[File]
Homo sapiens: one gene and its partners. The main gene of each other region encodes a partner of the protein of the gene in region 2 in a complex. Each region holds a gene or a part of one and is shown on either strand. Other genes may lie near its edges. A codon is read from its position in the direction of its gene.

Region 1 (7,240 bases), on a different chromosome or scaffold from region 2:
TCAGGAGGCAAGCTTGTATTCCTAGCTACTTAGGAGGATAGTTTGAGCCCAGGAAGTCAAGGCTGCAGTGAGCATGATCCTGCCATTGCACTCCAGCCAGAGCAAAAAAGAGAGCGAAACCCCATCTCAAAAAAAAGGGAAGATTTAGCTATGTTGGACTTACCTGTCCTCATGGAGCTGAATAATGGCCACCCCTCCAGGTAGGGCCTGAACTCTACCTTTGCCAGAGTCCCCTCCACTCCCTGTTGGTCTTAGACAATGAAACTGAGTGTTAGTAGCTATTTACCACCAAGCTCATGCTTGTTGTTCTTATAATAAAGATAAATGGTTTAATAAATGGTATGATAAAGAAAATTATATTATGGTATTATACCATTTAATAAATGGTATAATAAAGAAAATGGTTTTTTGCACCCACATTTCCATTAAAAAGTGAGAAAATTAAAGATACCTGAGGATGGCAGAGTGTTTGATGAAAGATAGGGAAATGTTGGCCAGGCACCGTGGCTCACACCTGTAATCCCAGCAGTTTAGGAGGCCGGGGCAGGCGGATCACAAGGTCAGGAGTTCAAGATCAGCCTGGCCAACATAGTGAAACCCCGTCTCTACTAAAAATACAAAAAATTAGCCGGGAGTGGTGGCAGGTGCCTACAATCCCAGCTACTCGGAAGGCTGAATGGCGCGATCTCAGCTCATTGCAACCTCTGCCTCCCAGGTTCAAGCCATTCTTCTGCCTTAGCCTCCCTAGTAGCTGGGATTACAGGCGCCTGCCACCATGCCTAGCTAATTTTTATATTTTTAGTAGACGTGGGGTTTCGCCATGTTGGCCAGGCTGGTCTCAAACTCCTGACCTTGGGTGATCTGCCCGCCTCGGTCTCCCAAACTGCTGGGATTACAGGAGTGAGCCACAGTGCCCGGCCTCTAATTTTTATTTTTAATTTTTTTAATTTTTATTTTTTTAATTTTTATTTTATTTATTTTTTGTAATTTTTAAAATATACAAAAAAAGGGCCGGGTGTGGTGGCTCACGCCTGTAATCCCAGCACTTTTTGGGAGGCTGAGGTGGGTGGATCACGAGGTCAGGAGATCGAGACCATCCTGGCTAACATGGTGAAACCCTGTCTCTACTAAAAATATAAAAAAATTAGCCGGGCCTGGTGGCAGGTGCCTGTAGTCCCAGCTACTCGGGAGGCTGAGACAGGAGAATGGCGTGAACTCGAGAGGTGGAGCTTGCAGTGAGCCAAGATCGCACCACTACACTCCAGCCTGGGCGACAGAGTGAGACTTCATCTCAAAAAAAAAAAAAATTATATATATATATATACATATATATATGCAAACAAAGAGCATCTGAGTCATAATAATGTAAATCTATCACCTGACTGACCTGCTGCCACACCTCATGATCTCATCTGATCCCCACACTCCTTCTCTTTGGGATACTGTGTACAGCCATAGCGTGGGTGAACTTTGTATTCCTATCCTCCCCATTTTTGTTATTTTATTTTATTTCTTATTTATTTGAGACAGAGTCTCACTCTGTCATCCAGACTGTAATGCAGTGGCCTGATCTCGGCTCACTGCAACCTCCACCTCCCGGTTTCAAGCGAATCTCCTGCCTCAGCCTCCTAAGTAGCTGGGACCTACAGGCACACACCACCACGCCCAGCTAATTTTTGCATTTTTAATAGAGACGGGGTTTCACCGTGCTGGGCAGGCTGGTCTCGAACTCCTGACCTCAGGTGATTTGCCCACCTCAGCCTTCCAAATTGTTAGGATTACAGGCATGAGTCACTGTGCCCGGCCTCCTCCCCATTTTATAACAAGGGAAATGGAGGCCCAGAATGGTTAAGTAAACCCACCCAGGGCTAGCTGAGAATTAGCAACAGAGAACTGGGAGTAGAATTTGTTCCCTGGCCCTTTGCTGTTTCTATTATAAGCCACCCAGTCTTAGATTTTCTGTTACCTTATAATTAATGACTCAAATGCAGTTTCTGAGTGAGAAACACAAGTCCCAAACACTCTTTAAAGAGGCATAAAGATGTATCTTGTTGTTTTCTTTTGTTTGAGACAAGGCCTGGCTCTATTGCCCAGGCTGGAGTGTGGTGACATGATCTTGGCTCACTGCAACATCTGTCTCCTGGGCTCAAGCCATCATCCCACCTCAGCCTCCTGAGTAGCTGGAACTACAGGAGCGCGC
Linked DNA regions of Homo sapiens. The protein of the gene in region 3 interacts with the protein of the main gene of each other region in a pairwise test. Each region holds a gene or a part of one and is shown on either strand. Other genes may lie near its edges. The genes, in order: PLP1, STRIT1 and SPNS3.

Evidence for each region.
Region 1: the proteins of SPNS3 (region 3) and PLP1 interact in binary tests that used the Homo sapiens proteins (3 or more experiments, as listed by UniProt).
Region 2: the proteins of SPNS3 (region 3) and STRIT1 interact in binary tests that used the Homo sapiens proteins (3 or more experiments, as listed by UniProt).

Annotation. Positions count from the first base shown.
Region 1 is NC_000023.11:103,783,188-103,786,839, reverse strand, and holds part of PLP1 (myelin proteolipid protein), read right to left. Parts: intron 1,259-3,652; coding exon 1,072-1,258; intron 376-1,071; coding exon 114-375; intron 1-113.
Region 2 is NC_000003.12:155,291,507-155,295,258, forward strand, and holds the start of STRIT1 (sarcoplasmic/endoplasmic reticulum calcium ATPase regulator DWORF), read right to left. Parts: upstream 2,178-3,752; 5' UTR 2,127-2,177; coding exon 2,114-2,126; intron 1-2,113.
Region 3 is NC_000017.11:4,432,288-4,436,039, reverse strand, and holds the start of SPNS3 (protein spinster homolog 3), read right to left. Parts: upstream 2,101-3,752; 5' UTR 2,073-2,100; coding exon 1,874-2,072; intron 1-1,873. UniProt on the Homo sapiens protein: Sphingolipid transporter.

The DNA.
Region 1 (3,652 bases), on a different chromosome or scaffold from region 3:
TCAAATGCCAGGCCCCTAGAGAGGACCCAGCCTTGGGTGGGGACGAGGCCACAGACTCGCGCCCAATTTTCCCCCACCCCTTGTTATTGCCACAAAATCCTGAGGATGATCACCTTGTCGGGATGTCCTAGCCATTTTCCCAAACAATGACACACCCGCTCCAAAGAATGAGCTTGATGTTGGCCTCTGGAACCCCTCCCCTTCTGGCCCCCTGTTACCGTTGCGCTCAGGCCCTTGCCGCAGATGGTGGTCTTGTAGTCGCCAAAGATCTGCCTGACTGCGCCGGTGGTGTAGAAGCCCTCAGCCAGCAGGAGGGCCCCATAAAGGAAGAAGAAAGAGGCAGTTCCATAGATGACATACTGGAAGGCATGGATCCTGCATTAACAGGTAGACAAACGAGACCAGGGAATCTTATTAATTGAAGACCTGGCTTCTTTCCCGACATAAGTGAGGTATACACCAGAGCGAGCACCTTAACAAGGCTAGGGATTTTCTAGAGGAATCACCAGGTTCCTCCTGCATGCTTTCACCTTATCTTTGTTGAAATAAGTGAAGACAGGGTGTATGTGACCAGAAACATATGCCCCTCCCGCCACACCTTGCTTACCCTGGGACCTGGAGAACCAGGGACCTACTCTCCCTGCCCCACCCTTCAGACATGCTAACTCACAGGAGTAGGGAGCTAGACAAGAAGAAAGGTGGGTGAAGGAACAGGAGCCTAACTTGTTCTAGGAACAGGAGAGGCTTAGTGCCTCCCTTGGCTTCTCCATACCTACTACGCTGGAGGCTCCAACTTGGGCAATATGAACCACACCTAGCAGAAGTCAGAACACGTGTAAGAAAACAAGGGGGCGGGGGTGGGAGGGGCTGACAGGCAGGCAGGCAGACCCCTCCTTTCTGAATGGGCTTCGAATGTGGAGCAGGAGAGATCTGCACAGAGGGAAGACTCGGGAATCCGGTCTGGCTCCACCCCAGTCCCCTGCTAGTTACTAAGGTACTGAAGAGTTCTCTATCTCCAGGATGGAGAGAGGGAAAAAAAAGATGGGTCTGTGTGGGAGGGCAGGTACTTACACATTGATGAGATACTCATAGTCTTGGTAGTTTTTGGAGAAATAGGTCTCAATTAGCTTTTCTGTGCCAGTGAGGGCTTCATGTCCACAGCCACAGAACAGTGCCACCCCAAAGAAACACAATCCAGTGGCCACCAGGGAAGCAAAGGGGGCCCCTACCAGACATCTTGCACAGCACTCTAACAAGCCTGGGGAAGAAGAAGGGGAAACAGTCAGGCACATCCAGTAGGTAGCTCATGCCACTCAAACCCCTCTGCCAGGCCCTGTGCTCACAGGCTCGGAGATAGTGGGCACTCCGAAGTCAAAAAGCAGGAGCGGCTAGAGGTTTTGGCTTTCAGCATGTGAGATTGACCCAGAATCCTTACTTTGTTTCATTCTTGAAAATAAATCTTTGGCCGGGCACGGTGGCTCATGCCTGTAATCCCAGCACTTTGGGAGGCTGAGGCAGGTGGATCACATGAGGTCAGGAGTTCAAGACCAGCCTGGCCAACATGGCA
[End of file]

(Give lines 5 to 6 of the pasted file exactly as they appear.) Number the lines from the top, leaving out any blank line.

Evidence for each region.
Region 1: the proteins of SPNS3 (region 3) and PLP1 interact in binary tests that used the Homo sapiens proteins (3 or more experiments, as listed by UniProt).